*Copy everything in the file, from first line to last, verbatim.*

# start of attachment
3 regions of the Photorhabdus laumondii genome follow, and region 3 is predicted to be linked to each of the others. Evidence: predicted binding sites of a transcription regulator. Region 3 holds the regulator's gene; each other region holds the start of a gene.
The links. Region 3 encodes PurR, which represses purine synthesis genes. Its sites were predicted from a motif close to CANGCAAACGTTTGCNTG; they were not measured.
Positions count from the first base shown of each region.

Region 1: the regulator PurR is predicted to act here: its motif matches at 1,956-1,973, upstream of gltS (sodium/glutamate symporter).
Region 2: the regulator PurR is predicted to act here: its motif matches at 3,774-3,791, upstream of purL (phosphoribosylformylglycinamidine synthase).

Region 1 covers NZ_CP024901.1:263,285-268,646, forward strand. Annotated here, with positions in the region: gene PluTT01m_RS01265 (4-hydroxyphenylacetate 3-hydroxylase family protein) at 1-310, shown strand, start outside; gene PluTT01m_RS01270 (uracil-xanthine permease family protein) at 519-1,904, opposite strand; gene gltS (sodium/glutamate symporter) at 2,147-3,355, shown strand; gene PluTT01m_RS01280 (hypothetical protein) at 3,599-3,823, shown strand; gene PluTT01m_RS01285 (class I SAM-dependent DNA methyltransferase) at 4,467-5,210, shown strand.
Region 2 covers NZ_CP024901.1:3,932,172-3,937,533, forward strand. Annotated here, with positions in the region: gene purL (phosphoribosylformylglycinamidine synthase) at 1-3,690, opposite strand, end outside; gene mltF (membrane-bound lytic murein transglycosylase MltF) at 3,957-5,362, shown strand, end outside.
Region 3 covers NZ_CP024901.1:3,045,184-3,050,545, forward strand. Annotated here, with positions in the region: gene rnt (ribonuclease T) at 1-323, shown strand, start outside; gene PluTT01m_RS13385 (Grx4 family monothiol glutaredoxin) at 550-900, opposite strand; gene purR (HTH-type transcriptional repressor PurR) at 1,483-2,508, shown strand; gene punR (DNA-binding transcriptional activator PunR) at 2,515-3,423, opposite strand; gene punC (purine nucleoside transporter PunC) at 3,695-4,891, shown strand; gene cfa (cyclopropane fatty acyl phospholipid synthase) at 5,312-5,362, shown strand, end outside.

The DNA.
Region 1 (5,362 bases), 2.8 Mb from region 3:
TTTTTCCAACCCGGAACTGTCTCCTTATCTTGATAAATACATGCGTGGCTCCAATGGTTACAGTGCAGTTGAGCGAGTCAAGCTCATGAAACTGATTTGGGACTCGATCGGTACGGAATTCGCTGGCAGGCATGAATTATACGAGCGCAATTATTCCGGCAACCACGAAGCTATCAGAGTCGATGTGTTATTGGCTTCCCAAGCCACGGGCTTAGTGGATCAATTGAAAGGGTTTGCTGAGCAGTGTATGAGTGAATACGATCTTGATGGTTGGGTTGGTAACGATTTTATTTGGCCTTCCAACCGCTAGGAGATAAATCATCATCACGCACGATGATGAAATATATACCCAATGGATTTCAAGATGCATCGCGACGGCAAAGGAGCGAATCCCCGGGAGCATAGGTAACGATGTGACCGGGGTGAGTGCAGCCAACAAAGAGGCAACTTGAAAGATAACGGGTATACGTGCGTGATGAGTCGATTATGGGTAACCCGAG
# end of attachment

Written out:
3 regions of the Photorhabdus laumondii genome follow, and region 3 is predicted to be linked to each of the others. Evidence: predicted binding sites of a transcription regulator. Region 3 holds the regulator's gene; each other region holds the start of a gene.
The links. Region 3 encodes PurR, which represses purine synthesis genes. Its sites were predicted from a motif close to CANGCAAACGTTTGCNTG; they were not measured.
Positions count from the first base shown of each region.

Region 1: the regulator PurR is predicted to act here: its motif matches at 1,956-1,973, upstream of gltS (sodium/glutamate symporter).
Region 2: the regulator PurR is predicted to act here: its motif matches at 3,774-3,791, upstream of purL (phosphoribosylformylglycinamidine synthase).

Region 1 covers NZ_CP024901.1:263,285-268,646, forward strand. Annotated here, with positions in the region: gene PluTT01m_RS01265 (4-hydroxyphenylacetate 3-hydroxylase family protein) at 1-310, shown strand, start outside; gene PluTT01m_RS01270 (uracil-xanthine permease family protein) at 519-1,904, opposite strand; gene gltS (sodium/glutamate symporter) at 2,147-3,355, shown strand; gene PluTT01m_RS01280 (hypothetical protein) at 3,599-3,823, shown strand; gene PluTT01m_RS01285 (class I SAM-dependent DNA methyltransferase) at 4,467-5,210, shown strand.
Region 2 covers NZ_CP024901.1:3,932,172-3,937,533, forward strand. Annotated here, with positions in the region: gene purL (phosphoribosylformylglycinamidine synthase) at 1-3,690, opposite strand, end outside; gene mltF (membrane-bound lytic murein transglycosylase MltF) at 3,957-5,362, shown strand, end outside.
Region 3 covers NZ_CP024901.1:3,045,184-3,050,545, forward strand. Annotated here, with positions in the region: gene rnt (ribonuclease T) at 1-323, shown strand, start outside; gene PluTT01m_RS13385 (Grx4 family monothiol glutaredoxin) at 550-900, opposite strand; gene purR (HTH-type transcriptional repressor PurR) at 1,483-2,508, shown strand; gene punR (DNA-binding transcriptional activator PunR) at 2,515-3,423, opposite strand; gene punC (purine nucleoside transporter PunC) at 3,695-4,891, shown strand; gene cfa (cyclopropane fatty acyl phospholipid synthase) at 5,312-5,362, shown strand, end outside.

The DNA.
Region 1 (5,362 bases), 2.8 Mb from region 3:
TTTTTCCAACCCGGAACTGTCTCCTTATCTTGATAAATACATGCGTGGCTCCAATGGTTACAGTGCAGTTGAGCGAGTCAAGCTCATGAAACTGATTTGGGACTCGATCGGTACGGAATTCGCTGGCAGGCATGAATTATACGAGCGCAATTATTCCGGCAACCACGAAGCTATCAGAGTCGATGTGTTATTGGCTTCCCAAGCCACGGGCTTAGTGGATCAATTGAAAGGGTTTGCTGAGCAGTGTATGAGTGAATACGATCTTGATGGTTGGGTTGGTAACGATTTTATTTGGCCTTCCAACCGCTAGGAGATAAATCATCATCACGCACGATGATGAAATATATACCCAATGGATTTCAAGATGCATCGCGACGGCAAAGGAGCGAATCCCCGGGAGCATAGGTAACGATGTGACCGGGGTGAGTGCAGCCAACAAAGAGGCAACTTGAAAGATAACGGGTATACGTGCGTGATGAGTCGATTATGGGTAACCCGAG